Miles quickly falls into life at Culver Creek -- and into love with Alaska. Never having had a girlfriend, he finds Alaska fascinating. Not only is she beautiful, but she is a free spirit -- alternately fascinating and moody, friendly then standoffish. And he's not the only one with feelings for Alaska -- her captivating personality and good looks has more than one boy lusting after her. Although she has a boyfriend who she says she loves, that doesn't stop her from flirting and wrapping Miles around her little finger. But Alaska clearly has some troubles in her past that lead to emotional outbursts that confuse and frighten her friends.

After one particularly drunken night, a tragedy occurs that leaves the circle of friends rocked to their core. Amid the grief, confusion and guilt that follows, Miles and his friends look for answers to the mystery of Alaska and get a taste of what the Great Perhaps might hold.

My Thoughts

First off, a funny little story about how I got this book. I had been hearing about this book on a bunch of different book blogs and everyone kept raving about it so I thought "Well, I'll check it out." I put it on my wish list at Paperback Swap, and my wish was granted almost immediately. But when the book came, it appeared to be a travel book about the state of Alaska. "That's funny," I thought, "This sure doesn't seem like the book everyone was talking about." And it wasn't. I had the author wrong! I'd gotten Looking for Alaska by Peter Jenkins, which is indeed a book about traveling and living in the state of Alaska. So beware and don't make the mistake I did -- check the author's name closely!

Anyway, I eventually did get the right book. However, I wasn't as enthralled by it as other bloggers seem to be. In fact, the book didn't move me all that much. Perhaps this is because it is a Young Adult book, and I am anything but a Young Adult. (And just what does Young Adult mean anyway? Late teens/early twenties? Mid-teens? This is one of those categories I wasn't aware of until I started blogging, and I'm a little confused about exactly what demographic these books are supposed to be for.) However, I'm not completely immune to all Young Adult books -- after all, I was sucked into the Twilight saga as quickly and completely as any young adult. (Embarrassing? Yes, but I don't make apologies.) Looking for Alaska even won the Michael L. Printz Award for Excellence in Young Adult Literature from the American Library Association. Surely there must be something I am missing.

Much of my problem was I just didn't fall in love with the characters. It felt forced to me that Miles collected last words -- perhaps only a device to make him somewhat interesting? Alaska struck me as a bit unstable and a tease. The Colonel was the most interesting character to me -- but only when forced to choose among the main cast of characters. Takumi barely registers except for the role he plays in the end. So the tragedy at the core of the book didn't really resonate with me -- I didn't feel the grief and agony because I just didn't care all that much.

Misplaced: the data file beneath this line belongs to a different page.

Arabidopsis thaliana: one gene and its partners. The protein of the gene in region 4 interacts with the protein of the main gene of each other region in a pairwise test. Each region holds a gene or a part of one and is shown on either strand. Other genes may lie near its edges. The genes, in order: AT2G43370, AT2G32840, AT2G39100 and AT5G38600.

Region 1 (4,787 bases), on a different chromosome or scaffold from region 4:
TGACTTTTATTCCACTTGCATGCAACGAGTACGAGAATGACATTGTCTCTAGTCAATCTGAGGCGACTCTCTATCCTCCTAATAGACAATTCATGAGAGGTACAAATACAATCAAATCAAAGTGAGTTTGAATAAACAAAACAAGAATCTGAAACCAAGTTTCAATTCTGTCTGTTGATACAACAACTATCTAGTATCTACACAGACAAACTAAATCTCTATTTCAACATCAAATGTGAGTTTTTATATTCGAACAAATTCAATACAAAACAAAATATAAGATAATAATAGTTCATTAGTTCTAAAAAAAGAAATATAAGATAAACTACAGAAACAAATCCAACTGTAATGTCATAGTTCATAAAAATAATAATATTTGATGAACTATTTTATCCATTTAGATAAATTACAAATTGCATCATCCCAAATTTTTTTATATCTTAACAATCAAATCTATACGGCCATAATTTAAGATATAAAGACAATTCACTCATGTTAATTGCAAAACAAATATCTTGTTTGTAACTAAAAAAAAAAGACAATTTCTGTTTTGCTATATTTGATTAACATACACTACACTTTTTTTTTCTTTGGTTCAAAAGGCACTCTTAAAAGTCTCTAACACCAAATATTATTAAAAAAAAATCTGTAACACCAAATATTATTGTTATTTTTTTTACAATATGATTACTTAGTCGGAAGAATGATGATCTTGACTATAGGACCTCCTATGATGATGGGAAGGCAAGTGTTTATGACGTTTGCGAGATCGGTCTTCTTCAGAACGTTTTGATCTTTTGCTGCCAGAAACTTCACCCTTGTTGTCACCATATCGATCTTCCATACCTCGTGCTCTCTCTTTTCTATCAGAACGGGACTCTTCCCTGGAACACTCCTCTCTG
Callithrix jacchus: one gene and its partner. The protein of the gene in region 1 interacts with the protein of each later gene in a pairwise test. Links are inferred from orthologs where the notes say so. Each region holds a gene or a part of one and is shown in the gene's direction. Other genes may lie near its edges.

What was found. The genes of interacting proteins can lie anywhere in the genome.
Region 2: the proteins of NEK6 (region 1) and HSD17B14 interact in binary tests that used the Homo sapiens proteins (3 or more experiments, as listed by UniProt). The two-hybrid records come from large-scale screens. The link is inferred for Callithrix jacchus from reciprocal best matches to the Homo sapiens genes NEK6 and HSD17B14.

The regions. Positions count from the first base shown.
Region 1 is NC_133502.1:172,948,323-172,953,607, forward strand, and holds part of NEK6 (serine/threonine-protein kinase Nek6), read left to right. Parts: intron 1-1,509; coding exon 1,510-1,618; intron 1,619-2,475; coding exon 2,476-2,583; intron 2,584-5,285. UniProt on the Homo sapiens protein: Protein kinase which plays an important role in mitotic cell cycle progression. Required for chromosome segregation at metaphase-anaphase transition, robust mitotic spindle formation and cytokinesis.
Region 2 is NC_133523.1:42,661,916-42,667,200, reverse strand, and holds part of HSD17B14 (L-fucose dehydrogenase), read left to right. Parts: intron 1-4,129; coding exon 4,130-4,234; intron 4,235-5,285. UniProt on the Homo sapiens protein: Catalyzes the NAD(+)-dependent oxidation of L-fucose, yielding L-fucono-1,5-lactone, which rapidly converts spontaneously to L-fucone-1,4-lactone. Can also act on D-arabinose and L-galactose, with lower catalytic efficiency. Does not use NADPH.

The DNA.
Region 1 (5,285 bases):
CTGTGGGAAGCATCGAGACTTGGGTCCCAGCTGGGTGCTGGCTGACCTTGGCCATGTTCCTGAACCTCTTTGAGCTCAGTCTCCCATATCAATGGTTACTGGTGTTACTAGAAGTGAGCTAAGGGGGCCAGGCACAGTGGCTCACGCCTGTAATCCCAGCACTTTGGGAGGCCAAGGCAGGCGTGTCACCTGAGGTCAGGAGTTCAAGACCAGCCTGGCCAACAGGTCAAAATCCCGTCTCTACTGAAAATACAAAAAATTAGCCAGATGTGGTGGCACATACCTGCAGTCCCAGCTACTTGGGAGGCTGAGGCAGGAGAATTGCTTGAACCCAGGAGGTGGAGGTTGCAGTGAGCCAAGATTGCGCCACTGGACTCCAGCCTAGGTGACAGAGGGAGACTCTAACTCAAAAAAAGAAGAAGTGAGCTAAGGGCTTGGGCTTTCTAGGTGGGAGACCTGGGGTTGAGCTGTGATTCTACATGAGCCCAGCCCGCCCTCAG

Another problem for me was that you know something big is coming so you're somewhat prepared for it. The first part of the book (Before) is a countdown (one hundred thirty six days before, eighty days before, one day before). Then the big tragedy occurs. Then the book starts counting upwards (one day after, thirty days after). To me, this device led me to anticipate what was coming so it didn't quite have the emotional impact it might have had if I had been surprised.

I did try to view this book as a young adult might have in order to give a more impartial review, but I think there have been better books that deal with this same basic topic (Bridge to Terabithia by Katherine Patterson comes to mind -- although that might be geared to a much younger set of readers.) The thing is: This book just didn't do it for me. Although the writing is fine, I was just not drawn into the book in a way that made it memorable for me.

My Final Recommendation

I personally didn't find this book as emotionally charged and powerful as so many other reviewers indicated. In fact, I was left a bit cold by it and finished it with a shrug. However, I seem to be in the minority on this one so you might want to seek other opinions. However, if you are the parent of a teen or young adult and would like to initiate a discussion about death, then perhaps this book might be a good choice. I don't know -- maybe I should have read the Peter Jenkins book instead!
reviewed Looking For Alaska on + 231 more book reviews
Meh. I've read better. I'd call it merely okay. Nothing special about for me.
reviewed Looking For Alaska on
great fun book,
reviewed Looking For Alaska on + 7 more book reviews
Loved it!!